Three men accused of terror group membership fight extradition


Three men alleged to be key members of an Isis-affiliated terror group that plotted to execute attacks across Europe and kidnap diplomats are fighting extradition from Britain.

Bakr Hamad, Zana Rahim and Awat Hamasalih held senior positions in Rawti Shax, a "trans-national, radical and fundamentalist group", whose purpose was to carry out violent acts in the West, it is claimed.

Via cells in Britain, Italy, Germany, Greece, Sweden, Finland and Norway, as well as Middle Eastern nations, it aimed to "intimidate the population and to put pressure on public powers and international organisations", according to prosecutors.

The Sunni-Kurdish group's primary objective was to overthrow the government of Kurdistan and establish a caliphate alongside Islamic State territory in Syria.

But when its leader, Mullah Krekar, was arrested and jailed in Norway in 2012, it prompted the group to draw up plans to kidnap and hold dignitaries, including the British ambassador, to barter for his release.

Hamad, 38, of Kingston-upon-Hull, Rahim, 32, of Derby and Hamasalih, 38, of Birmingham, were arrested last Thursday as part of coordinated raids across Europe led by the Italian authorities.

A total of 13 people were taken into custody in Italy, Norway and the UK as part of the investigation.

Italian prosecutors initially issued European Arrest Warrants for four individuals living in Britain, although action against one alleged member of the group was dropped.

The trio appeared in custody at Westminster Magistrates' Court where prosecutor Daniel Sternberg, representing the Italian authorities, described the alleged threat posed by the group.

He said: "The organisation aimed to establish caliphate in Iraqi Kurdistan and sought to establish cells in Europe to share and disseminate jihadi material and to participate in jihad in Iraq and Syria together with Islamic State and Al Nusra."

The organisation was structured with secrecy at its core and its members communicated online through a "virtual headquarters" called KurduIslam, the court heard.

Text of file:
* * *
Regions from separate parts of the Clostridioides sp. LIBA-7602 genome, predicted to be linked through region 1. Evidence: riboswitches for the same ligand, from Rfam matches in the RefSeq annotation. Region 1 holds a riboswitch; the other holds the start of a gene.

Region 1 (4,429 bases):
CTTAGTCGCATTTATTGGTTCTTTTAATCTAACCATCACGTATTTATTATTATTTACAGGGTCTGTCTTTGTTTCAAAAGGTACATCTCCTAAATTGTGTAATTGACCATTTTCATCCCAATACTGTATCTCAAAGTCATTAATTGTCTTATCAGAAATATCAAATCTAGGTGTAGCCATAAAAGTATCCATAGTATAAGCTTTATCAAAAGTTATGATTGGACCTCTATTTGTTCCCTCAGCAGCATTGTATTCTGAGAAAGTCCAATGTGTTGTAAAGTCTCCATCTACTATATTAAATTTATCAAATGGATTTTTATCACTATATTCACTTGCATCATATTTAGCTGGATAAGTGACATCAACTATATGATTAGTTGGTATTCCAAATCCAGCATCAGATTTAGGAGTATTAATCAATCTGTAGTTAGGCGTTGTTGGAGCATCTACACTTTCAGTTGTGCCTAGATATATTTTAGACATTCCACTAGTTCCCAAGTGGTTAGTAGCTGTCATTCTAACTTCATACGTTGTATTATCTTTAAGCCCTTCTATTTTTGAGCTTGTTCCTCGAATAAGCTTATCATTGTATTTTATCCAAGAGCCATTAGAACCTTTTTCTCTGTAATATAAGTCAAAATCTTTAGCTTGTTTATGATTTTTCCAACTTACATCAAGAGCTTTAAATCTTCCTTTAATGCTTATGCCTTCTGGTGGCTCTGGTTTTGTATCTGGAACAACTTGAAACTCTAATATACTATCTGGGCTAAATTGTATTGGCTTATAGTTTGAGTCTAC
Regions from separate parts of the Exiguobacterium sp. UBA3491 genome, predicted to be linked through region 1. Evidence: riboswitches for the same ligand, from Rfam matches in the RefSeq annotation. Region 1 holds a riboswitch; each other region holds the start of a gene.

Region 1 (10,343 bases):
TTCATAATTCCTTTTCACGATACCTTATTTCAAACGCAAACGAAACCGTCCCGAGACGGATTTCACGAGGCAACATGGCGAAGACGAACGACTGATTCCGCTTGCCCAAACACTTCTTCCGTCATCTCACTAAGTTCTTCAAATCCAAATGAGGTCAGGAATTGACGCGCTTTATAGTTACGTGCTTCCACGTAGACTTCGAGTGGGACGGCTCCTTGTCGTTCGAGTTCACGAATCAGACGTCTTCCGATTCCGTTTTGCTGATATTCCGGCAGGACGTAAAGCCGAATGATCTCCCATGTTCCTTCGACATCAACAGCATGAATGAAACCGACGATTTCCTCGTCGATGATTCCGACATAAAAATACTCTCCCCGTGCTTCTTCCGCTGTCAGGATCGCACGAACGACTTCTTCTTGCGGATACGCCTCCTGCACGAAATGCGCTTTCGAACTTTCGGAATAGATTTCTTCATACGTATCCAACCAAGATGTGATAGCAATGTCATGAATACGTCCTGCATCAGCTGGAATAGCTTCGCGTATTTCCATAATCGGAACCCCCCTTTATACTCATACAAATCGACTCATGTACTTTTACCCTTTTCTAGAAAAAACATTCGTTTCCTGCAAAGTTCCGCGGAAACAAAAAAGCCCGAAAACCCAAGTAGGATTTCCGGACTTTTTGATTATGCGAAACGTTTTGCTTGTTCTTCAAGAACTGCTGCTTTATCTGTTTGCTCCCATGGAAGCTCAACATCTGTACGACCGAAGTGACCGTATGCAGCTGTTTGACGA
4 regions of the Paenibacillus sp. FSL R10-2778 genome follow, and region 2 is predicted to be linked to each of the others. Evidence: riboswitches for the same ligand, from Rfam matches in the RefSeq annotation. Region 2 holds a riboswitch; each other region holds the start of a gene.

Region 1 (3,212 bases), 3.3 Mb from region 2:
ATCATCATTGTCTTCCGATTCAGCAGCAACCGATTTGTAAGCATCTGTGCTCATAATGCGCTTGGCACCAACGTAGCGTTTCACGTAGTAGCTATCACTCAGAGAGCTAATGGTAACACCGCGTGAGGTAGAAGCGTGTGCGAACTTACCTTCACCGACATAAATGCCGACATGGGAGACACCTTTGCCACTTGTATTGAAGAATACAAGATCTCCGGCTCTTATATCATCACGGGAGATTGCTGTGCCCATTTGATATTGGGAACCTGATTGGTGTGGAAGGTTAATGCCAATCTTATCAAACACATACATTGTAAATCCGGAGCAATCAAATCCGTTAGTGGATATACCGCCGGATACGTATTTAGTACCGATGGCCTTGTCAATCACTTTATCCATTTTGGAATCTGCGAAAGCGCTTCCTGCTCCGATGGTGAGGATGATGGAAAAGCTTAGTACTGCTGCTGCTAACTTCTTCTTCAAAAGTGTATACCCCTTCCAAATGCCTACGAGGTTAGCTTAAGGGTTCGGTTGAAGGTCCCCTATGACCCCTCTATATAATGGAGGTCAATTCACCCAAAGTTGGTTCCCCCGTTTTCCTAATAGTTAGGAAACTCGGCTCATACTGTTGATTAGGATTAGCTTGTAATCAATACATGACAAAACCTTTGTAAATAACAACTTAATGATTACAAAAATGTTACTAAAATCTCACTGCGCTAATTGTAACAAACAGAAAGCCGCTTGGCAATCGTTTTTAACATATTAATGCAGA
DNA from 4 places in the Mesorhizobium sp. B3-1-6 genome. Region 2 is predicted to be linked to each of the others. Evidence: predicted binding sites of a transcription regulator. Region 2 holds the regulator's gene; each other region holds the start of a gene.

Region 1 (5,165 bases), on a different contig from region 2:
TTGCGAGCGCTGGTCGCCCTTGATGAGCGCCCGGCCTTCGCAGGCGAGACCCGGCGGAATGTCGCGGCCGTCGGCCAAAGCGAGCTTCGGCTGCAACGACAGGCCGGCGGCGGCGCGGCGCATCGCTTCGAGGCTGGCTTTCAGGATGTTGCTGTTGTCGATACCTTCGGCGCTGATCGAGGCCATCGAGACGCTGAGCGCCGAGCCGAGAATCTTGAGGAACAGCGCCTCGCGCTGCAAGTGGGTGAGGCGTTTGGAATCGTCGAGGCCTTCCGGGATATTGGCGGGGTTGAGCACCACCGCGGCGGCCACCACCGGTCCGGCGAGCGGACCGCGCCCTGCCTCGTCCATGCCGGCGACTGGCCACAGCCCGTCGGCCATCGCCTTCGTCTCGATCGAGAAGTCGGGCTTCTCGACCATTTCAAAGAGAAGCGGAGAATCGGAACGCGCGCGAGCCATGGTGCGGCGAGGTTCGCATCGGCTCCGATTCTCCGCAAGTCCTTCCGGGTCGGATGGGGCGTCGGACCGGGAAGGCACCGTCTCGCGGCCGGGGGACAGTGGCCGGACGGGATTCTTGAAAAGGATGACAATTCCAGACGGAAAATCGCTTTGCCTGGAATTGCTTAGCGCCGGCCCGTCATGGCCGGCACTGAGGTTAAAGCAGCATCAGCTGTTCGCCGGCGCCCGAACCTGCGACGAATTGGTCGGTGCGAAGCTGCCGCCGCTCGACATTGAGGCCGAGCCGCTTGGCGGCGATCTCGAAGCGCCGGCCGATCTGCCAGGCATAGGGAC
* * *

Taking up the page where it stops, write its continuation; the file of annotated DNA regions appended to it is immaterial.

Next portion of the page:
Mr Sternberg continued: "It drew up plans to carry out violent actions against European and Western targets to intimidate the population and to put pressure on public powers and international organisations."

The organisation also helped finance fighters training with the Kurdistan Battalion in a camp on the Afghanistan-Kurdistan border destined for Syria, it was claimed.

Hamad, of All Saints Street, Kingston-upon-Hull, Rahim, of Curzon Street, Derby and Hamasalih, of Finchley Road, Birmingham, all denied consent for extradition at an earlier hearing.

The men's lawyers explained they would be challenging the extradition on grounds of "refoulment", the illegal returning of refugees. They may also invoke Article Two (right to life) and Article Three (prohibition of torture) of the European Convention on Human Rights.

A fourth man arrested last Thursday was earlier told he no longer faced action.

Sharif Kadir, of Gleadless Road, Sheffield, appeared ahead of the extradition hearing.

Mr Sternberg said a judge sitting in Trento, northern Italy, had reviewed the evidence against the 52-year-old and stayed the request before issuing documents to the National Crime Agency in Britain, the court heard.

"As far as the reasons for that are concerned there is not a great deal I can say as to why it has been withdrawn," the prosecutor said.

The hearing continues.